10 years later, at the same venue, but on a very different court and under very different circumstances, Roger lifted the trophy again. This time he was 35 and had just come back from a 6-month injury lay-off following knee surgery. He was not even considered a contender here. Before the tournament he had stated that he would consider a R16 appearance a successful appearance. He came through three five-setters in a famously difficult draw, becoming the first player ever to beat 4 top-10 players to win a slam, the final being a 5-setter against arguably his greatest rival, Rafael Nadal. This was unexpected, this was unprecedented. I was not as calm this time as I was 10 years ago. When the TV screen showed the final hawk-eye challenge land in, I instinctively jumped up from my sofa hitting my knee on the handle sofa in front of me (yeah the sofas were arranged in a kind of L shape). My knee hurt for the next one week. I did not mind.
It’s the game that first attracts you to a sportsperson. Federer had the most attractive game I had ever seen; I was clearly hooked. But once you start following a player more and more, other factors also start coming into play. You start to notice how they carry themselves, both on and off the court. You listen to their speeches and press conferences. And I am sure I am not the only one would say that Federer’s personality, charisma, on- and off-court behavior only served to make me an even bigger fan. 13 Stefan Edberg Sportsmanship Awards and 19 straight ATP Fans’ Favourite awards (every year since 2003) suggest that fans around the world and his fellow professionals are on board with that statement.
I am personally not a huge fan of the “larger-than-life” vibe. I tend to gravitate towards people – even if they are celebrities – that I can personally identify with. Of course, I know that Federer is the very definition of larger-than-life. He is the biggest celebrity that tennis has ever produced, and tennis will forever be grateful for that. But when you see his demeanour, see him move about, hear him talk, it does not come across that way. He is just a normal guy with extraordinary tennis skills.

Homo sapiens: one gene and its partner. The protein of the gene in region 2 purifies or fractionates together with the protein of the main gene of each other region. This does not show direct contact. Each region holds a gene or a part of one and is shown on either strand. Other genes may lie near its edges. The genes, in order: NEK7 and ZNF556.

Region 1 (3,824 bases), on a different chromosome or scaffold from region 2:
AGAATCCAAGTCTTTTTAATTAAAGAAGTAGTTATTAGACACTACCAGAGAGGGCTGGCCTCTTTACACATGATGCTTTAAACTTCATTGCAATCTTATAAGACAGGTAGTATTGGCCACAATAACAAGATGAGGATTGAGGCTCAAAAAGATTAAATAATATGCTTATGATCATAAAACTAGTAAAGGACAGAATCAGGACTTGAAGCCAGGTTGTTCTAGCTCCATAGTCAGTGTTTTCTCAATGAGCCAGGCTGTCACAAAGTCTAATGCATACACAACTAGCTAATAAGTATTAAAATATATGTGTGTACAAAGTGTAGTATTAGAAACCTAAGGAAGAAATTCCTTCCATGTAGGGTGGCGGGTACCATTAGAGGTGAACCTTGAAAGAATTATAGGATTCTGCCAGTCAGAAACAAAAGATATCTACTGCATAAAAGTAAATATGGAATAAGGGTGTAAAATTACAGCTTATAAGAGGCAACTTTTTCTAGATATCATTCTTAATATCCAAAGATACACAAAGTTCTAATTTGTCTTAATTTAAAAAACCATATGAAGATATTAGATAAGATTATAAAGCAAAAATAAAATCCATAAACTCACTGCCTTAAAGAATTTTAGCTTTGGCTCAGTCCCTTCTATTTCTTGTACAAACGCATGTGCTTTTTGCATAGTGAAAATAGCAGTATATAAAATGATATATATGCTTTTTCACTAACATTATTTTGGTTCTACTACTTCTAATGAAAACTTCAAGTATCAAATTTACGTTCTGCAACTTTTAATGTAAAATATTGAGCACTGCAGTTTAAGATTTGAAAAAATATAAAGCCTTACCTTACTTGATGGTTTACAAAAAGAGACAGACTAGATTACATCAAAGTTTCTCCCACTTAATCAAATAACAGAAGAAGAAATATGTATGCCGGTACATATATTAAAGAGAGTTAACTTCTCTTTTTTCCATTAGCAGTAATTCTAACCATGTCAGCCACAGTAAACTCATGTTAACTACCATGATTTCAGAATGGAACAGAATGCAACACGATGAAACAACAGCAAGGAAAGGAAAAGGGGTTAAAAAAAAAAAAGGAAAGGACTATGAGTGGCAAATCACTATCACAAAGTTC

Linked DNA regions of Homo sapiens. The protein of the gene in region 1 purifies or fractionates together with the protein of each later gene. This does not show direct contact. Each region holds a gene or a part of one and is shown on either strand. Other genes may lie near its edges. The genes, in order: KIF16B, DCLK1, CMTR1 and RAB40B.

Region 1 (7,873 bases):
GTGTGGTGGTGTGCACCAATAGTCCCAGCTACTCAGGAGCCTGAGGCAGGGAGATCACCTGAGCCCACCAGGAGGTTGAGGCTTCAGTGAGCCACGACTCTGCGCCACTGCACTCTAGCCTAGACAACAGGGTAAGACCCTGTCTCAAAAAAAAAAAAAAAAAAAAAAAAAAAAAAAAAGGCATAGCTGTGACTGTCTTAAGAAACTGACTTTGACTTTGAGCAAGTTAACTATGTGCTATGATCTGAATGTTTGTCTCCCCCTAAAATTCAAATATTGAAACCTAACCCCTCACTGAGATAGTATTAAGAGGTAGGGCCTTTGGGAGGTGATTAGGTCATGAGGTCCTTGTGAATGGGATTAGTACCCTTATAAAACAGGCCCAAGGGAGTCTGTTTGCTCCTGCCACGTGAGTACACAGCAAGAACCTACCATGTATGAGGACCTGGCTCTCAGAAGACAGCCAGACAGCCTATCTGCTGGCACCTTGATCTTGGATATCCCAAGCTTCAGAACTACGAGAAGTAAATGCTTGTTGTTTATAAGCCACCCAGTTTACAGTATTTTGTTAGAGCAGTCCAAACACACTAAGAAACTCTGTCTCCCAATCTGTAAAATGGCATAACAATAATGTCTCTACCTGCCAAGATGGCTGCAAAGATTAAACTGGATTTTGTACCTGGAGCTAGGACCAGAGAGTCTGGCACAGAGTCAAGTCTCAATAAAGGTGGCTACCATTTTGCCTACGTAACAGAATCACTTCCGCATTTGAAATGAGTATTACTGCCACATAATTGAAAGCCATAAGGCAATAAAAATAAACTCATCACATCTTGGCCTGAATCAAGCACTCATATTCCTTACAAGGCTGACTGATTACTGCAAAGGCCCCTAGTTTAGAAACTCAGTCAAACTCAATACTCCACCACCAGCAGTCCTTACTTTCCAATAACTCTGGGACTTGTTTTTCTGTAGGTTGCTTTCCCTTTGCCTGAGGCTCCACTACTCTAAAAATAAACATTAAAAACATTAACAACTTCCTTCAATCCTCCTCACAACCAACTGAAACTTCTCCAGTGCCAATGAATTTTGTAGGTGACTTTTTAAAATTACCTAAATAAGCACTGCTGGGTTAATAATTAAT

Roger seems like the kind of person I would love to have as a friend. I would love to sit down for a drink with him for a couple of hours and talk about anything and everything, including but not limited to tennis. I would love to exchange silly jokes with him. And he seems like someone who would be a very good friend to have to count on in difficult times.
One more thing that really helps me identify with Federer even more – he is a consummate tennis fan. Of course, he is a professional who has done it for a living. But he seems to love everything about the game, he follows everything that is going on, not just his own matches, gets excited by young players coming up and genuinely wants to see good tennis being played even when he is not playing. Yeah, he comes across as someone who would be great company to watch a tennis match with.
Listening to his retirement announcement, I could feel his emotions coming through at different points. It was sad at times. But overall, the retirement announcement was one that resonated with me, a content and extremely grateful fan. “I consider myself one of the most fortunate people on Earth. I was given a special talent to play tennis, and I did it at a level that I never imagined, for much longer than I ever thought possible,” Federer said. There is comfort in knowing that he is also content and is retiring without major regrets.
Of course, I will be following the Laver Cup to get one last glimpse of this great man that I have grown to love, admire and care about mostly from behind a television screen plying his trade for one last time.
And even after he is gone, I will be there behind the screen – and sometimes at stadiums – watching future generations of tennis players battle it out. Federer made me truly fall in love with the game. It is too late to quit now. But as I write this, I do wonder:
Will any other tennis player ever make me feel the way Roger Federer made me feel?